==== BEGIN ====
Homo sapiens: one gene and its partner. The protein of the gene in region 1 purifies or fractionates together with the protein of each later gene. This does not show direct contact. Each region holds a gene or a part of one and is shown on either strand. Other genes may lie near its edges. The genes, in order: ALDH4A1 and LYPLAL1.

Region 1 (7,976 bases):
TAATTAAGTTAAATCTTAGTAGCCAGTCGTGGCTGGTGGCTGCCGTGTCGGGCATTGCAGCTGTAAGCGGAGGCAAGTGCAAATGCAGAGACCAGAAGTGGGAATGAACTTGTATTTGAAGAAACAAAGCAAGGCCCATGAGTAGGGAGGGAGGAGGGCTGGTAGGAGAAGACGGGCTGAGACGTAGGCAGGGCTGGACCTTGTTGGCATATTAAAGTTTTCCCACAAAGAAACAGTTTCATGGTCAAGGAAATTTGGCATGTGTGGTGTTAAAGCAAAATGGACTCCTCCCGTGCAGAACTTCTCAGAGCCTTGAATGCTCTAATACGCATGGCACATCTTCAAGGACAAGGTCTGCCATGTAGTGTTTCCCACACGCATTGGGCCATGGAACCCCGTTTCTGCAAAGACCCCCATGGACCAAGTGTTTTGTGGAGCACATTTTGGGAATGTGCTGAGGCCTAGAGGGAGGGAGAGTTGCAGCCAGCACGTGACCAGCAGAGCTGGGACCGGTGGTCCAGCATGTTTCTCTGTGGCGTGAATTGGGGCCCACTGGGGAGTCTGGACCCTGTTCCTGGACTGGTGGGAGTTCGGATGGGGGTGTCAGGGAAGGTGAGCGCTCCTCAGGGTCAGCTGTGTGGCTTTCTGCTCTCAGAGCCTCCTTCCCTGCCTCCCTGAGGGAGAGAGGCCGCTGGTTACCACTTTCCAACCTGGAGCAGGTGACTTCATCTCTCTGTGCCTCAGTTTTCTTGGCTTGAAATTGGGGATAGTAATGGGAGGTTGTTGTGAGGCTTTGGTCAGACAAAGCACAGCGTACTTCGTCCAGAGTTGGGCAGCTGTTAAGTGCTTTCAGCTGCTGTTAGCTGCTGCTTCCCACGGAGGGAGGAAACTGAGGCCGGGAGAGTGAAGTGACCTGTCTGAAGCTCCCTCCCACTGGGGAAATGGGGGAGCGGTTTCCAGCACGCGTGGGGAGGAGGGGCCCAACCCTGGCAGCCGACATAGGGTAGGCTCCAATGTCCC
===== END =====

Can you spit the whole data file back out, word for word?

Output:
Homo sapiens: one gene and its partner. The protein of the gene in region 1 purifies or fractionates together with the protein of each later gene. This does not show direct contact. Each region holds a gene or a part of one and is shown on either strand. Other genes may lie near its edges. The genes, in order: ALDH4A1 and LYPLAL1.

Region 1 (7,976 bases):
TAATTAAGTTAAATCTTAGTAGCCAGTCGTGGCTGGTGGCTGCCGTGTCGGGCATTGCAGCTGTAAGCGGAGGCAAGTGCAAATGCAGAGACCAGAAGTGGGAATGAACTTGTATTTGAAGAAACAAAGCAAGGCCCATGAGTAGGGAGGGAGGAGGGCTGGTAGGAGAAGACGGGCTGAGACGTAGGCAGGGCTGGACCTTGTTGGCATATTAAAGTTTTCCCACAAAGAAACAGTTTCATGGTCAAGGAAATTTGGCATGTGTGGTGTTAAAGCAAAATGGACTCCTCCCGTGCAGAACTTCTCAGAGCCTTGAATGCTCTAATACGCATGGCACATCTTCAAGGACAAGGTCTGCCATGTAGTGTTTCCCACACGCATTGGGCCATGGAACCCCGTTTCTGCAAAGACCCCCATGGACCAAGTGTTTTGTGGAGCACATTTTGGGAATGTGCTGAGGCCTAGAGGGAGGGAGAGTTGCAGCCAGCACGTGACCAGCAGAGCTGGGACCGGTGGTCCAGCATGTTTCTCTGTGGCGTGAATTGGGGCCCACTGGGGAGTCTGGACCCTGTTCCTGGACTGGTGGGAGTTCGGATGGGGGTGTCAGGGAAGGTGAGCGCTCCTCAGGGTCAGCTGTGTGGCTTTCTGCTCTCAGAGCCTCCTTCCCTGCCTCCCTGAGGGAGAGAGGCCGCTGGTTACCACTTTCCAACCTGGAGCAGGTGACTTCATCTCTCTGTGCCTCAGTTTTCTTGGCTTGAAATTGGGGATAGTAATGGGAGGTTGTTGTGAGGCTTTGGTCAGACAAAGCACAGCGTACTTCGTCCAGAGTTGGGCAGCTGTTAAGTGCTTTCAGCTGCTGTTAGCTGCTGCTTCCCACGGAGGGAGGAAACTGAGGCCGGGAGAGTGAAGTGACCTGTCTGAAGCTCCCTCCCACTGGGGAAATGGGGGAGCGGTTTCCAGCACGCGTGGGGAGGAGGGGCCCAACCCTGGCAGCCGACATAGGGTAGGCTCCAATGTCCC